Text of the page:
There is a big problem with pool opening times in Sheffield, especially if you are like me and relatively poor. And paying for a private membership where the opening times are better is impossible. I rely on the affordable health centres, but at a cost, because I mostly cannot use them at the weekends when they prioritise lessons and private hire, above memberships.
A cab driver totally ignored my requests’ Andrew Crooks, Development and engagement worker, Disability Sheffield
Start the engine, taxi for Crooks… well there would be if I can get one to give me a lift. Previously a long term fan of public transport in our city, including taxi services, I now have cause for alarm.
For example, I took one journey where the cabbie refused to look at me or acknowledge anything I said until I requested politely that he go slow around corners, to which he then shouted at me quite loudly, “are you accusing me of going fast?’ – ‘I am not going fast!” I was gutted at the way he pointedly ignored every word I said as though I were invisible.
On several occasions at Barker’s Pool I have had incidents which have left me quite scared by the treatment received from taxi drivers of hackney cabs.
One time I was with my ten-year-old daughter, quite late after a school show at City Hall, when four cabbies refused to accept my wheelchair.
Another time, I was myself late at night in the cold and dark and was turned down on no fewer than seven occasions. Thankfully a cabbie with a Euro’ cab finally came to my rescue and loaded me no bother at all – what a nice guy he was. I find there is many a beautiful moment as a disabled person in the city where something like this happens to restore faith in our fellow citizens. But, again at Barkers Pool, last November a young cabbie was about to load me when he said: “my door doesn’t work”. Another young cabbie came along, whispered to the other cabbie and he said: “I don’t have to take you as your wheelchair will damage my cab”.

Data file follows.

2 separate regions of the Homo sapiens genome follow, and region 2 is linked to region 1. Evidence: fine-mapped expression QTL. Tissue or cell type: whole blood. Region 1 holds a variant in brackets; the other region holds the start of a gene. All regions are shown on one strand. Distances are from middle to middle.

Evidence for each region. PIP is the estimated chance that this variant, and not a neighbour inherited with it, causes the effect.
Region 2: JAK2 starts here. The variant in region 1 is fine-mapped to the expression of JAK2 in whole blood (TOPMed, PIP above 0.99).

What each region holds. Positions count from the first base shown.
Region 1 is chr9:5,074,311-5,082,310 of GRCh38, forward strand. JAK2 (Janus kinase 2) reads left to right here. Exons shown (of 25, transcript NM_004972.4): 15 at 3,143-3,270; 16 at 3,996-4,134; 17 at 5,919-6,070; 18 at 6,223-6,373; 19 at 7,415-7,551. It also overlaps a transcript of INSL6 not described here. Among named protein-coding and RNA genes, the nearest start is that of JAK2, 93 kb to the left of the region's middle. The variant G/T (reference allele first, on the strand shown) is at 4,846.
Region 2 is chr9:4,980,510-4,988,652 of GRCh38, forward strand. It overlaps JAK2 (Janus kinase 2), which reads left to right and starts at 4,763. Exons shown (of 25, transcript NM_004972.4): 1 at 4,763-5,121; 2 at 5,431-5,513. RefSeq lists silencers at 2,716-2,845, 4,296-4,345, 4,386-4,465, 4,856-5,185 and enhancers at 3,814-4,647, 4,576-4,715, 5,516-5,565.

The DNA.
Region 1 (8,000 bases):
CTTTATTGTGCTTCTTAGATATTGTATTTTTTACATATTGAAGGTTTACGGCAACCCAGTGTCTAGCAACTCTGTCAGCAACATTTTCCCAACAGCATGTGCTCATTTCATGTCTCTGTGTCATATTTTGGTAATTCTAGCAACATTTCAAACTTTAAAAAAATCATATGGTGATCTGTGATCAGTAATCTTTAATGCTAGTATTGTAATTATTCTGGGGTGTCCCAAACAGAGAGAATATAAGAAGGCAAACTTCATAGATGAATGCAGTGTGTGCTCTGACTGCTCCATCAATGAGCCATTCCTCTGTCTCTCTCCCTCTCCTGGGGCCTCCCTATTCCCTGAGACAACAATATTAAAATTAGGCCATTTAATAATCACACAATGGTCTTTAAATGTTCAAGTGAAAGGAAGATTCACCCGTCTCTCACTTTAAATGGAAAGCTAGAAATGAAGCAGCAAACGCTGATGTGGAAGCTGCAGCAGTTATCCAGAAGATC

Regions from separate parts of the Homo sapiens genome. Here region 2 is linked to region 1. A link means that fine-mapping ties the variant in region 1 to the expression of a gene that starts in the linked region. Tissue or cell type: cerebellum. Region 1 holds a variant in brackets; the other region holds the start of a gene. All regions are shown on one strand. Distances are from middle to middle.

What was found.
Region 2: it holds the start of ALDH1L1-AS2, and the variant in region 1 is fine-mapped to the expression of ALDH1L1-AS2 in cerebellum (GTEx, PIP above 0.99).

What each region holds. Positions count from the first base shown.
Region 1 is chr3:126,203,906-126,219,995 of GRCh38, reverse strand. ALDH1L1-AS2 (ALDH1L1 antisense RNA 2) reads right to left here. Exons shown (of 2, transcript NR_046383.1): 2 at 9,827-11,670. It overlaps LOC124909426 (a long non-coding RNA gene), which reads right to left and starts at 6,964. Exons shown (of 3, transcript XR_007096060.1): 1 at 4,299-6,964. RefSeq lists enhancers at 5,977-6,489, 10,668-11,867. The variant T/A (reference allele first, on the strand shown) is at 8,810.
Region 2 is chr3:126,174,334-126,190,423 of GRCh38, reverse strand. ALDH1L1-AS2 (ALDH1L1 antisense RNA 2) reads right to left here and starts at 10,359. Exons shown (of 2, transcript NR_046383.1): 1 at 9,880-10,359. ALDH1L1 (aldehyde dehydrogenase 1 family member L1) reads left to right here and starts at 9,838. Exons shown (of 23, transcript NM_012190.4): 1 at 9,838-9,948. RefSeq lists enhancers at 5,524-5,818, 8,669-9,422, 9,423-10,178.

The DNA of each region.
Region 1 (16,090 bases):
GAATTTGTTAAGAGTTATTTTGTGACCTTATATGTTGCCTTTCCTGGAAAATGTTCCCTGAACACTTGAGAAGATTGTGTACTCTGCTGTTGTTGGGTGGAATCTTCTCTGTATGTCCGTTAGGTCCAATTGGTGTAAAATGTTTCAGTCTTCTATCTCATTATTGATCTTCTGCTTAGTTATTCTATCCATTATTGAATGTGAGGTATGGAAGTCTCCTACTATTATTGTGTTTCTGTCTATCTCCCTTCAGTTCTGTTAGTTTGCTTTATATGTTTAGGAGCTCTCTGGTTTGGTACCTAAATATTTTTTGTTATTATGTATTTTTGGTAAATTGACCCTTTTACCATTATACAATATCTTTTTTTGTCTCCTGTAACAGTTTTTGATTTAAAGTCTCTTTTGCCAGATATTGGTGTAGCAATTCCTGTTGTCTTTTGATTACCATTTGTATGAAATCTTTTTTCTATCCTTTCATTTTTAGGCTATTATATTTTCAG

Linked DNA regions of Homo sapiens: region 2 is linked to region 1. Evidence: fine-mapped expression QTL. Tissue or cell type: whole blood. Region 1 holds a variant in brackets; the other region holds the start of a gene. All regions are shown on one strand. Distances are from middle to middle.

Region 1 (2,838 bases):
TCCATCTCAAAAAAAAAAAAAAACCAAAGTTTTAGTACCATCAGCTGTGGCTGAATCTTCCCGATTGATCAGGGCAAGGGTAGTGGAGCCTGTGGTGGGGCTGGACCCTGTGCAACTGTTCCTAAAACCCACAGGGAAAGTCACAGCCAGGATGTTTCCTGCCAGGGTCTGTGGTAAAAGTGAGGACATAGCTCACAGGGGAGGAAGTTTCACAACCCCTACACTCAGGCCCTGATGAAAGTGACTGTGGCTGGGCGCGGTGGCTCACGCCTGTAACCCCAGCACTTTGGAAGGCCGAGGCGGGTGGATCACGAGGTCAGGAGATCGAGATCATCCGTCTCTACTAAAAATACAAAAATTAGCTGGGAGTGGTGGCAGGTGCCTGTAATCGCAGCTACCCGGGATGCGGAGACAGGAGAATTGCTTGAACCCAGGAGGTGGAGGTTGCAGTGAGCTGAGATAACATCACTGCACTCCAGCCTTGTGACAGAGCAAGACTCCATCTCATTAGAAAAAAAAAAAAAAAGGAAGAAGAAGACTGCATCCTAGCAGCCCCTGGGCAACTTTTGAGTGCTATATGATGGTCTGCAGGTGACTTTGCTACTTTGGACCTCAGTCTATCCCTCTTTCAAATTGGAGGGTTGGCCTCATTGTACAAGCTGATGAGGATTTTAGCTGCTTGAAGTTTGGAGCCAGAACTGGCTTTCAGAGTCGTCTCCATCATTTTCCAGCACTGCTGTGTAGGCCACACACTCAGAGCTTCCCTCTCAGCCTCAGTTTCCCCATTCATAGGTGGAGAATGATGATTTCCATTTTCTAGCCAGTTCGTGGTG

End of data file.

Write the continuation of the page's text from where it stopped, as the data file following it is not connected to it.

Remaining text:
‘I was aware of acting differently to others’ Neil Simpson, Trustee, Disability Sheffield
I was wobbly from birth and I did not have the natural waywardness of babyhood. That is soon gone.
However, the rocking gait I had as a baby remained with me – I move like a drunken sailor.
The way my feet were positioned was set at ten to ten. I now walk on my tiptoes with my heels rarely touching the ground.
I find that my overall balance is difficult.
I cannot tie my own shoelaces, but I can manage a scabby little knot with a mass of trailing lace around it. I also find that buttoning my shirts is a slow task. I can look a little bit scruffy.
The reason for my physical limitations is due to me having cerebral palsy. I was diagnosed at birth but I was never told about my condition.
I was always aware that I was different to others because I went to Bents Green special school instead of to the local secondary school, Wisewood. I found out the true nature of my condition when I took a peek at my medical notes while I was studying at college.
My reaction to this was to adapt and cope with what I had. I buy slip-on shoes, what I call my sock machine and I also have a special little trick that helps me put my underpants on – but that remains a secret. Many other tasks just take a bit longer.
Three years ago after I had suffered a minor car accident my limbs got a thorough examination. A young nurse told me I had one leg shorter than the other. I never knew.
During an appointment with a chiropodist she noticed my funny walk and I told her it was cerebral palsy.
She asked me if I was offered either an operation or physiotherapy. I said no, she was amazed. I was sent to a specialist who told me that I was too old for surgery and they didn’t offer physiotherapy. Perhaps I managed my condition too well, as I have worked for most of my life.
I didn’t complain enough, I was being punished for being good.